How to Form a Habit

Studies have found that American teenagers are two and half times more likely to experience elevated enjoyment when engaged in a hobby than when watching T.V., and three times more likely when playing a sport.  Yet these same teenagers spend four times as many hours watching T.V as they do engaging in sports or hobbies.

So why do we spend time doing the things that don’t make us as happy as we could be?

As positive psychologist, Shawn Achor puts it, “Active leisure is more enjoyable, but it always requires more initial effort.”

And what defines effort?


Is this why you’ve been putting of going to the gym?  Despite the massive benefits you already know come with working out…

Is this why you’re not starting that new hobby you’ve always wanted to?  Even though you know you’d feel better doing what it is you’ve been wanting to do, or try.

So, then the big question is, “How can I get past this?”  “How can I make myself do the things I don’t have the time to do?”

And that’s what this Vlog aims to tackle by sharing two, easy strategies you can incorporate daily.

First, we are going to go over why (in the blog) this happens, and how you can get yourself up-and moving-to do the things you have been putting off, (in the video).

1. Understand Your “Why”


Imagine your outside and God forbid you see someone throwing a pebble at you.  What is your initial reaction? (besides running after them and throwing them down lol) You’re most likely going to move out of the way or block/shield yourself because you had the ability to see it coming. You understood that the impact of the rock could harm you in some way.

An “awareness” factor is for you to know that a big reason why you are not going to the gym instead of watching T.V., or why you’re not starting that hobby that you’ve been wanting to is because our brains are mere bundles of “habits.”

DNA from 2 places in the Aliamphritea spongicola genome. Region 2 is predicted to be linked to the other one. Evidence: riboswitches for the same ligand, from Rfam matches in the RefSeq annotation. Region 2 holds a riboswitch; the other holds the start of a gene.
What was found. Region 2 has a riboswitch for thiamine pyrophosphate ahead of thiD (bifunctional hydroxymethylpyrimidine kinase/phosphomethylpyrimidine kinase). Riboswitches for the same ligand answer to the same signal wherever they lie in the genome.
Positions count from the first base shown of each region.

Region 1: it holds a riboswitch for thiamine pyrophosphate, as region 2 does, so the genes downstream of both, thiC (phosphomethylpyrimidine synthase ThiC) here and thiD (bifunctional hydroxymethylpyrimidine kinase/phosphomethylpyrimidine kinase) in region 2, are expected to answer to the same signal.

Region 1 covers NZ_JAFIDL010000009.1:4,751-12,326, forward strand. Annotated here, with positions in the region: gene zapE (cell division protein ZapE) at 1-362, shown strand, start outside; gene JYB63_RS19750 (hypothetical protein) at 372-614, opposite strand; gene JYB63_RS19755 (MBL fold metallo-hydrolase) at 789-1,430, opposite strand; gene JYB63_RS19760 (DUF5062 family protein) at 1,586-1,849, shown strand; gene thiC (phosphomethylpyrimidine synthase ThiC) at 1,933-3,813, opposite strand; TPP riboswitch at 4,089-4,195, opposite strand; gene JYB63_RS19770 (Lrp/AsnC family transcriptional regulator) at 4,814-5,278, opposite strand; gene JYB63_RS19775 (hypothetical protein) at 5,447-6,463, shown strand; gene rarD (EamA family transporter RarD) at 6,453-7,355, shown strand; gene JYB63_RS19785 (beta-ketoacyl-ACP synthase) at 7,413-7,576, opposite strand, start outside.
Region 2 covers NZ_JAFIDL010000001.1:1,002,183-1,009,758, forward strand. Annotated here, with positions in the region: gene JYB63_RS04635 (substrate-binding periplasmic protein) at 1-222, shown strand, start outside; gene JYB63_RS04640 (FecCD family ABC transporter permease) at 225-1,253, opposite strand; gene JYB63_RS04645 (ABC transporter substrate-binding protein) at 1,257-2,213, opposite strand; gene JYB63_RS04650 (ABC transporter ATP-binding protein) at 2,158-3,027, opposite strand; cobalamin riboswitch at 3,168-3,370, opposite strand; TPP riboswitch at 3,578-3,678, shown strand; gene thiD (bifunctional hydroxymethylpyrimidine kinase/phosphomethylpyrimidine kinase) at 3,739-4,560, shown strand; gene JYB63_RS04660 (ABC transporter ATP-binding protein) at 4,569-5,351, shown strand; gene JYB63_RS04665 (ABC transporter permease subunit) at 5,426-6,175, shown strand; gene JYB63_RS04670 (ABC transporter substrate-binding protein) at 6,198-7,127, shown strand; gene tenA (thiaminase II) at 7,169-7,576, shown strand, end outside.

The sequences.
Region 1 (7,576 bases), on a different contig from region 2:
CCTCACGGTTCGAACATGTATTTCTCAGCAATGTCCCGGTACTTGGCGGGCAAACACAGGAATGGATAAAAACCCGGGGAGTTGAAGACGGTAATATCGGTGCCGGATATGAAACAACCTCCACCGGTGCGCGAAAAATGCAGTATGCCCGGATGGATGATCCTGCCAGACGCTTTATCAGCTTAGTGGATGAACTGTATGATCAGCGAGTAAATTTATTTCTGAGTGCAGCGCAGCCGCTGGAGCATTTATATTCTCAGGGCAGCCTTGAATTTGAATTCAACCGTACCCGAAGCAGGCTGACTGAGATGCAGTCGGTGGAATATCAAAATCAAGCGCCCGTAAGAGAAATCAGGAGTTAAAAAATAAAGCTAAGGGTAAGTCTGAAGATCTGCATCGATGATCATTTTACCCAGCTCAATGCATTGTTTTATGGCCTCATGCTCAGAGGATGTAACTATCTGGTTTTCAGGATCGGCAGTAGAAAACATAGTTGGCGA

Without bringing in too much neuroscience, the reality is what we do daily is so automatic, we don’t think about the role they play in shaping our behavior.

An example of this would be brushing your teeth in the morning, putting your clothes on in the morning (or throwing your robe on for hours), washing your face and putting on your night time creams bed etc…

These are things our minds are so habitually trained to do – that we rarely think about it, and have to force ourselves because they are that automatic.

Knowing that the things you do and don’t do, are habits, gives you the ability to recognize and change the routine.

It’s not necessarily that you’re not doing things because your lazy or you don’t have time – it’s that your behavior is doing what the easiest action for you to do is, and that you’re not creating the idea and action to create the time until it becomes a habit.

2. How to Form Habits

I compiled this short video that gives you easy shifts you can incorporate into your daily routine that will train your brain to perform a new habit – without you even having to think about.

Watch my vid to learn the tricks!

**This applies to learning simple daily habits, and NOT life altering decisions (i.e. quitting your job).

As stated in the video, an easier way to form habits, is to learn how to make them easier and more convenient for you until they become so automatic so that you don’t even have to think about it anymore.

Below is a link if you’d like to learn more about how habits are formed, and suggestions on how to form new ones, check out The Power of Habit by Charles Duhigg!

P.S.  What habit have you been wanting to form, but have putting off?